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By: Daniel Garcia San Jose
Nowhere in the European Convention on Human Rights does the word appear. In any event, its drafters would have had a different view of the term from ours, over half a century later.
Recent years have seen a growing awareness of the environment as something to be protected, rather than taken for granted.
Nevertheless, as the European Court has said on more than one occasion, the Convention is a "living instrument", which has shown itself capable of adapting with the times; and today, some analysts see in the Court's case-law a tendency to interpret certain provisions of the Convention as affording at least a degree of environmental protection, thus recognising a "human right to the environment".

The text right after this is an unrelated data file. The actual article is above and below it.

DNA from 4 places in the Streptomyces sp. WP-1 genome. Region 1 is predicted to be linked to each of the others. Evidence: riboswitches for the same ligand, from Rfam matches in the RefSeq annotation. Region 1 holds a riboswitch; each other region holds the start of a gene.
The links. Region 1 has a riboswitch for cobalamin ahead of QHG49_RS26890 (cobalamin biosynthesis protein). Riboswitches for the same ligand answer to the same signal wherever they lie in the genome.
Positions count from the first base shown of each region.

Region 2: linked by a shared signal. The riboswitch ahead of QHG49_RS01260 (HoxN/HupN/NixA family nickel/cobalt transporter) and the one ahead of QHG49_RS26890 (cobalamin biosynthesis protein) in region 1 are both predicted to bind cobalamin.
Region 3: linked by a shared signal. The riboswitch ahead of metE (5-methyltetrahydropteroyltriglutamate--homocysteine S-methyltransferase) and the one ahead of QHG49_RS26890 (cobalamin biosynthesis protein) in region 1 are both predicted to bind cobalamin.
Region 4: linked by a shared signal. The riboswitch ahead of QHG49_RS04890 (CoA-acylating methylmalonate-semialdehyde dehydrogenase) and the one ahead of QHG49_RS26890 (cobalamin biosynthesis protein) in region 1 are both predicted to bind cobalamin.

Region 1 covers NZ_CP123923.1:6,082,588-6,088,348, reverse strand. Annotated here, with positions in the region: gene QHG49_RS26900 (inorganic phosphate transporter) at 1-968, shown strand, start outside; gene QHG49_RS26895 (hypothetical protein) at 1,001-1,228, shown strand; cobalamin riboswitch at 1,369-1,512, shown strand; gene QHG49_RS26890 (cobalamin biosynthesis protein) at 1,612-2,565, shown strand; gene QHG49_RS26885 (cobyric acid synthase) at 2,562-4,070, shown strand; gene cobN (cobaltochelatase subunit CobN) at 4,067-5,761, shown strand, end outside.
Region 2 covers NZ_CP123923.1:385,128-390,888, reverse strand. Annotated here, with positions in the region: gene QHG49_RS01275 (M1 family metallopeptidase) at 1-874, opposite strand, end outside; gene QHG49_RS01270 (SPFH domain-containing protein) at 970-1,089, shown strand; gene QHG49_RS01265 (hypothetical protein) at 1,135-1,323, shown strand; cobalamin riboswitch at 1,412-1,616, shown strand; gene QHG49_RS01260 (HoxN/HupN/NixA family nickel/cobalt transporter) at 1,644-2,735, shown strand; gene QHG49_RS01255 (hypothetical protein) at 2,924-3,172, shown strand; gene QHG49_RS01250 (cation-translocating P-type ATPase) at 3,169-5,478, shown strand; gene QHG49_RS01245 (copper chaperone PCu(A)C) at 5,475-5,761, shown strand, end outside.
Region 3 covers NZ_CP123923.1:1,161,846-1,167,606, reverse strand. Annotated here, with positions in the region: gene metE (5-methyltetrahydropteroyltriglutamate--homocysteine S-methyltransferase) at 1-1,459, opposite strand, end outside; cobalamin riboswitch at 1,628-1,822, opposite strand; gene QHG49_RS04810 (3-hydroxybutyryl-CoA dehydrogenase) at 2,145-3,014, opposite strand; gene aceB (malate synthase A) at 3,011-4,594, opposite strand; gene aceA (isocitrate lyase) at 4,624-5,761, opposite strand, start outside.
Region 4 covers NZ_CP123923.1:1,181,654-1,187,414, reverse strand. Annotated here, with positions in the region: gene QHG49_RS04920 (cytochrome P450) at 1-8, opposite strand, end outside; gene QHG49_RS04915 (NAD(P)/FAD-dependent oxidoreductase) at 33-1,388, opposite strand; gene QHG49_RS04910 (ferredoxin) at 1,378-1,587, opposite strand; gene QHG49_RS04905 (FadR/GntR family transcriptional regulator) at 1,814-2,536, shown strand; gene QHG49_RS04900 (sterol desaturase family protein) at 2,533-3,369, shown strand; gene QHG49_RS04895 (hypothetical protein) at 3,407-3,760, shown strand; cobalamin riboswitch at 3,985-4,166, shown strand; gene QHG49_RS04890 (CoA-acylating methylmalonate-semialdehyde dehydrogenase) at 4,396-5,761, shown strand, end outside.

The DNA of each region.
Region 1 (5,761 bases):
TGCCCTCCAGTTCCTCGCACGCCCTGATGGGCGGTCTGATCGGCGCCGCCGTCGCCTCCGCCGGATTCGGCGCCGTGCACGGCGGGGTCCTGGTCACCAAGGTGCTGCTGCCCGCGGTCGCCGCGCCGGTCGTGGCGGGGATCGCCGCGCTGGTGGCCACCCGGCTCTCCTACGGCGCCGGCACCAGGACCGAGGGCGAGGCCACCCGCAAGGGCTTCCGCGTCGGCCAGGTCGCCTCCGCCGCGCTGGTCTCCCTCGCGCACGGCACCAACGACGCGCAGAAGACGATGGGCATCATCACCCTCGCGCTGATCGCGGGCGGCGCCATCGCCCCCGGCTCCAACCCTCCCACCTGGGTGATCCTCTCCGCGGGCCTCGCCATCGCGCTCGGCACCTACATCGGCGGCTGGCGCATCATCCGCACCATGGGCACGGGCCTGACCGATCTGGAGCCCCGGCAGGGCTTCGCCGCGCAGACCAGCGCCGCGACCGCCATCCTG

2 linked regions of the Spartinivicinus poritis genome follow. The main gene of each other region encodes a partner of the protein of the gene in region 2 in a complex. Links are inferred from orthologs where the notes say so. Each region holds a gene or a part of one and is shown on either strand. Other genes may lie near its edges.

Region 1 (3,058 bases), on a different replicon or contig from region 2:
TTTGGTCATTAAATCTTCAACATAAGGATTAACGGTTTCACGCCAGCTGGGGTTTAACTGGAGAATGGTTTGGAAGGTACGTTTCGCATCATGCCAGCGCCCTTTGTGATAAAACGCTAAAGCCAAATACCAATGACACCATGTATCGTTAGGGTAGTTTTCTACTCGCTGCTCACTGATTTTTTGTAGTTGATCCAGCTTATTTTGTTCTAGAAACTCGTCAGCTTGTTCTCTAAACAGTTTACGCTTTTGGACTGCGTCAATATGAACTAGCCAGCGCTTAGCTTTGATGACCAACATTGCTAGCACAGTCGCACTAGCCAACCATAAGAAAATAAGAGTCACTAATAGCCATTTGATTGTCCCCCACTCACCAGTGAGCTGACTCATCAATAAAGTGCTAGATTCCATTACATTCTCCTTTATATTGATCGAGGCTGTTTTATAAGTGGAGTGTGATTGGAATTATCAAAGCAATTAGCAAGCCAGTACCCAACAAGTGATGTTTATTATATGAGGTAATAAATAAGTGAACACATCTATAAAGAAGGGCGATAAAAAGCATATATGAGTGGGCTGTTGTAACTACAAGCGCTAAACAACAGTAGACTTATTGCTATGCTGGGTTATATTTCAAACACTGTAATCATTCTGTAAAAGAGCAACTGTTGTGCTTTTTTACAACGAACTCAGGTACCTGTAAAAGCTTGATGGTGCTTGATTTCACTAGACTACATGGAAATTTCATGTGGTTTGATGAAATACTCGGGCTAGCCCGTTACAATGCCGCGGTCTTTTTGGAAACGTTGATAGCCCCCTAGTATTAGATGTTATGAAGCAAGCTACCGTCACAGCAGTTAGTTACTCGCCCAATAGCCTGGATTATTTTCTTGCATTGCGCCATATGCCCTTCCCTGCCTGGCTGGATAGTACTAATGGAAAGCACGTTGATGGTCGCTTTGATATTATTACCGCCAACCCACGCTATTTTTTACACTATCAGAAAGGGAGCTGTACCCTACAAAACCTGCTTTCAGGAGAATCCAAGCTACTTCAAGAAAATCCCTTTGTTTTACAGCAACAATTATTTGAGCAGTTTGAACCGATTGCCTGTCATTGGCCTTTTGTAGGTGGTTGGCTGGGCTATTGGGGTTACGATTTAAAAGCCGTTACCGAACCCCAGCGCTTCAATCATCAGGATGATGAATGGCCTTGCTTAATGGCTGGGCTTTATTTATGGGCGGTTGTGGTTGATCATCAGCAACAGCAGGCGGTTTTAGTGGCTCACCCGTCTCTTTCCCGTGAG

In this study, Daniel Garcia San Jose examines the material in detail to confront the question "Does the European Convention on Human Rights provide the right to the environment?"
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